Facebook wants to manage Wi-Fi on your phone
First look at Facebook app’s unreleased Automatic Wi-Fi network management
Back in 2017, Facebook rolled out the “Find Wi-Fi” feature globally, a feature that lists the nearby Wi-Fi networks that Page owners shared with Facebook. Two years later, Facebook is working to expand this feature from being a list of nearby Wi-Fi networks to a service that manages the Wi-Fi connections on the device.
I came across this unreleased feature by looking into the code underneath Facebook for Android.
This feature shows up as an additional section in the “Find Wi-Fi” part of the Facebook app. To opt-in, press the “TURN ON” button in the banner, in which the banner states “Let Facebook help you find and connect to fast, reliable networks nearby by managing Wi-Fi on your device.”
In the onboarding process, Facebook will list the on-device saved Wi-Fi networks and let users pick their preferred networks by tapping the star icons next to each saved network list item.
If the current Wi-Fi connection is considered undesirable, users are given options to send network feedback: “Connection is too slow”, “Network isn’t secure” and/or “Connection drops off”.
For now, with this feature turned on, the app will periodically send your geolocation to Facebook’s server to get a list of nearby recommended networks.
I have been observing the development of this feature since February 2019. Coincidentally, I came across an endpoint in Facebook’s server which belonged to the same project. The endpoint returned a huge list of publicly-accessible Wi-Fi networks. It returned approximately 13000 networks in Manhattan, NY.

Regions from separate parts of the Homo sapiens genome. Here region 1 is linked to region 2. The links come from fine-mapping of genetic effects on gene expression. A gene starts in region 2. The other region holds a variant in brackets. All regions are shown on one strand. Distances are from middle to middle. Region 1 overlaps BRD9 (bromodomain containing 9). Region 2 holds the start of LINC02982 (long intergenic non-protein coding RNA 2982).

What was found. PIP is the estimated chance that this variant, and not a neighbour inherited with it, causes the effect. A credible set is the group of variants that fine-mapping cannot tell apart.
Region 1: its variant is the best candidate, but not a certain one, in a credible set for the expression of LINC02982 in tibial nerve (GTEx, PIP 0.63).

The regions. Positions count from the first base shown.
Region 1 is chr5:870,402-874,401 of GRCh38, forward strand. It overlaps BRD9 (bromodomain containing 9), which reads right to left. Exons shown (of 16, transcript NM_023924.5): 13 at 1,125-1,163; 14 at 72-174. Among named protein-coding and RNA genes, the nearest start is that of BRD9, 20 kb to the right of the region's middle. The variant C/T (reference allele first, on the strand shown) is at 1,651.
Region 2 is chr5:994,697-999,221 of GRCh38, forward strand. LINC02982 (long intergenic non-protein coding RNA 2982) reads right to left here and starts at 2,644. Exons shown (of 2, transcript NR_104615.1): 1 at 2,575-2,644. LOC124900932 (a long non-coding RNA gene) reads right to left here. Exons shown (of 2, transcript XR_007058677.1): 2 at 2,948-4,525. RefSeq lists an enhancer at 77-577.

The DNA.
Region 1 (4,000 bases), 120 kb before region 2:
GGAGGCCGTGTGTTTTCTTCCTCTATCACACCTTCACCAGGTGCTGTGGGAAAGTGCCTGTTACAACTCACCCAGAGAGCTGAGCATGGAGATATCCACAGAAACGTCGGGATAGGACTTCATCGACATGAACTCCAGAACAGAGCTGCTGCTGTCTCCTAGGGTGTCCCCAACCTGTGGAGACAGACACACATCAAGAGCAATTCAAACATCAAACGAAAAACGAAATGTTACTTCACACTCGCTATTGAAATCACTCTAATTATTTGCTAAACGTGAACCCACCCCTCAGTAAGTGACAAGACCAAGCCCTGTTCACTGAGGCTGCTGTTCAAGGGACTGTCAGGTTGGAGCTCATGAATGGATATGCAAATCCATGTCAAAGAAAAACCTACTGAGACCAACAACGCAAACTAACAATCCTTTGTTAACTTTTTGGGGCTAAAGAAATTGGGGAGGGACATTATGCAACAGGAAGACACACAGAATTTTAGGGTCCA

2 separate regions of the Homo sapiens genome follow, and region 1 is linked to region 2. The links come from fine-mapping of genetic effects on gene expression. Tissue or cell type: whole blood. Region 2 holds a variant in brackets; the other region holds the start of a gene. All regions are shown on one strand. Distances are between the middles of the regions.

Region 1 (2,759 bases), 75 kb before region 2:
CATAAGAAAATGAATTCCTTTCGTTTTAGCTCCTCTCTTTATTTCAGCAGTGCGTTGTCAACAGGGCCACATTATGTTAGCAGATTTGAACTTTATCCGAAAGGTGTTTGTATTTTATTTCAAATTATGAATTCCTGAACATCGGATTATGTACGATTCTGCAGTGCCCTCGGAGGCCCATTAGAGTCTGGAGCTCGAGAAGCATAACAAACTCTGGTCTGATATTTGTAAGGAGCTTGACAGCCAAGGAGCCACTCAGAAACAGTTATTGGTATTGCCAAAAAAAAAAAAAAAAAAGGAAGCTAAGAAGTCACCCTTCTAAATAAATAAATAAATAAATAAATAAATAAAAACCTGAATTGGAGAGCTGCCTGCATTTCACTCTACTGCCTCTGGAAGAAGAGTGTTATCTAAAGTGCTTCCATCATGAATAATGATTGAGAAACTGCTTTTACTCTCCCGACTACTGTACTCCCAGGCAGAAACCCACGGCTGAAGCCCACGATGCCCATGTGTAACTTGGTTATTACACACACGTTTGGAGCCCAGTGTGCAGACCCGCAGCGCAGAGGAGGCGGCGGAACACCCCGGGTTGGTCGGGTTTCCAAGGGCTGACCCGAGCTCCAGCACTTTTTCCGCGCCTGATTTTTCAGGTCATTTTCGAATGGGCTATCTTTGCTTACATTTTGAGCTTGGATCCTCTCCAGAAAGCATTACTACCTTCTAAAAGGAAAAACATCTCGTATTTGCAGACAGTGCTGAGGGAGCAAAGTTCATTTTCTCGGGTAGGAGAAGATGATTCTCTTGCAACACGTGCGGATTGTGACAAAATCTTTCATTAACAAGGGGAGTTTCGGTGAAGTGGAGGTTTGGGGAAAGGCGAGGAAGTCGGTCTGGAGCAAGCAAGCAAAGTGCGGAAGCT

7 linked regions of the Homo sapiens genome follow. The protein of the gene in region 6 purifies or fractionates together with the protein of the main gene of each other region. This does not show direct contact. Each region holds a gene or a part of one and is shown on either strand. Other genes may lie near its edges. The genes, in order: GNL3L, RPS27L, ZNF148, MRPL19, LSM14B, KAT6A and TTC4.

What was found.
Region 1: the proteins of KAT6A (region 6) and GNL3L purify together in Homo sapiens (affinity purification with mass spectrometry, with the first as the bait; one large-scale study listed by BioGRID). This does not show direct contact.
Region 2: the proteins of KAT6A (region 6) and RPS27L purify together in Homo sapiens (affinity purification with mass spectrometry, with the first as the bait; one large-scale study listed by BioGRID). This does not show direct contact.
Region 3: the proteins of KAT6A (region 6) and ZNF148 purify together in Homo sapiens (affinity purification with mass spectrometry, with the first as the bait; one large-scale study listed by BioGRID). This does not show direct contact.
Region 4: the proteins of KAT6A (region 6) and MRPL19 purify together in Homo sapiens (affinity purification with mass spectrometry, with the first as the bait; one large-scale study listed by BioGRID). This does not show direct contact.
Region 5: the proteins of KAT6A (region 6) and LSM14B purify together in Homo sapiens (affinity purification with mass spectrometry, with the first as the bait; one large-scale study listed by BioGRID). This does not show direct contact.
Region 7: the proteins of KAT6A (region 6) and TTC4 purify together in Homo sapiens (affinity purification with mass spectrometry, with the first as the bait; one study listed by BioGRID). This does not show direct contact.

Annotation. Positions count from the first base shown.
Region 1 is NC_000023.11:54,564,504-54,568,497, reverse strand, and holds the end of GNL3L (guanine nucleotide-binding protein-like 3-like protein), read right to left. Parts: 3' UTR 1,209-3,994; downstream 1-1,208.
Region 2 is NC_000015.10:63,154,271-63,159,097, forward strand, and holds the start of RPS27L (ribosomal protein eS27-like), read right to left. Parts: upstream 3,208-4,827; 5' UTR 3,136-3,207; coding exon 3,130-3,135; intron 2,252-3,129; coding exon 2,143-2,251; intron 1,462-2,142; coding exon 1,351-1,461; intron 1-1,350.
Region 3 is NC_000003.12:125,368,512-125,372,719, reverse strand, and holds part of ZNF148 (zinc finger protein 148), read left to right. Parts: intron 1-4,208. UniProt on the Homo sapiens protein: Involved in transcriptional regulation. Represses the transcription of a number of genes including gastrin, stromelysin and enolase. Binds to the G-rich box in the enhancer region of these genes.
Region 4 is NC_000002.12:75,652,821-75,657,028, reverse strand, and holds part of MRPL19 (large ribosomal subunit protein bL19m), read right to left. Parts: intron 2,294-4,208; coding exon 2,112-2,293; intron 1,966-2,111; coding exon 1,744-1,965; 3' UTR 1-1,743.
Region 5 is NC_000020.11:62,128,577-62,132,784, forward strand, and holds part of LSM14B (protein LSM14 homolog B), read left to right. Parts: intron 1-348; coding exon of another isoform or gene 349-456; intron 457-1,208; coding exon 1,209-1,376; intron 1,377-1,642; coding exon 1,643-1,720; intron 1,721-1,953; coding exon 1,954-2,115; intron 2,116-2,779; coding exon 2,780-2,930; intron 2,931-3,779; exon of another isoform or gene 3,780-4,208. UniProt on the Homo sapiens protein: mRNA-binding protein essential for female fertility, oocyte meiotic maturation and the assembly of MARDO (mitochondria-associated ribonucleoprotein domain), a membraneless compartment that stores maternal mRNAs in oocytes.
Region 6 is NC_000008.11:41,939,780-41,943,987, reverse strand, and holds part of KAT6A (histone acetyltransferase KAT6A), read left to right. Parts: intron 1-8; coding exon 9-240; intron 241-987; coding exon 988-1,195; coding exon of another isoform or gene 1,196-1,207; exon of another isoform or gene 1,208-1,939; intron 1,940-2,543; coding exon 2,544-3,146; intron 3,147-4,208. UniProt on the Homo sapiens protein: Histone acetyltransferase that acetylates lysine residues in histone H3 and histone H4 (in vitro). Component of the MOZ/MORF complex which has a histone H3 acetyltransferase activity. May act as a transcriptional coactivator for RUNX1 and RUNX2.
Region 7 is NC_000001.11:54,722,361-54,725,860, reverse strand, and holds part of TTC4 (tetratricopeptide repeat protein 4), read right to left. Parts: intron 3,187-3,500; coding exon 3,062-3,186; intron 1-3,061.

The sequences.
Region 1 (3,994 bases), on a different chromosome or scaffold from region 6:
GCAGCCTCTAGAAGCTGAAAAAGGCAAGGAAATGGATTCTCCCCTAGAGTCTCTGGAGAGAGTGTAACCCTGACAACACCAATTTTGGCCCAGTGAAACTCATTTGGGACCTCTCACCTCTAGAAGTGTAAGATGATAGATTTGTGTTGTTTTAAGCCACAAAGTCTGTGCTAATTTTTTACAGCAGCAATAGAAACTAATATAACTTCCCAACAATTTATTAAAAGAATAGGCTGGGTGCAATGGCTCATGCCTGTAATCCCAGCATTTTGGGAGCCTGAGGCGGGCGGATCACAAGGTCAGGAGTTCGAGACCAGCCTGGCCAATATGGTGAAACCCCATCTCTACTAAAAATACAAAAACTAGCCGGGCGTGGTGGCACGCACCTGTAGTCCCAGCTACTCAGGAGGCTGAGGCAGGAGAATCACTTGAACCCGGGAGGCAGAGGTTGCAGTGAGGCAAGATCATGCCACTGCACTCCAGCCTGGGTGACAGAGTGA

The returned data includes the name of each Wi-Fi network, the signal strength and the approximate coordinate of each network. After I tweeted about my discovery of this list of Wi-Fi networks, Facebook quickly blocked my access to this endpoint. The endpoint has since been returning an empty list.
Interestingly, judging by the network names, it seemed most of these 13k Wi-Fi networks in Manhattan are residential and not belong to businesses. It is unsure how Facebook obtained this huge list of what appears to be residential Wi-Fi networks. But it would not be surprising if Facebook “crowd-sourced” the data from app users who granted Location access.
At least on Android, it is possible for apps to periodically scan the nearby Wi-Fi networks in the background and send it to servers. This functionality is often seemed important for companies that monetize data for advertisements -- by crowd-sourcing Wi-Fi networks and associate them with geolocation data, companies can determine relations between users, for example, whether they are roommates, neighbors, colleagues, where they work, etc. This allows targetting ads more precisely.
While looking at the bright side, this could make the life of users who rely on public Wi-Fi networks easier. However, with this amount of scrutiny, I am sure Facebook will ensure their data handling to be proper, including restricting this feature from connecting devices to residential Wi-Fi networks without permission.
Similarly, Google introduced Google Connectivity Services back in 2015 and it also manages Wi-Fi connections to open public Wi-Fi networks.
The time it takes to develop and release experimental features like this varies. Sometimes, public receptions could sway the fate whether features will eventaully be released to the public.
Jane Manchun Wong © 2019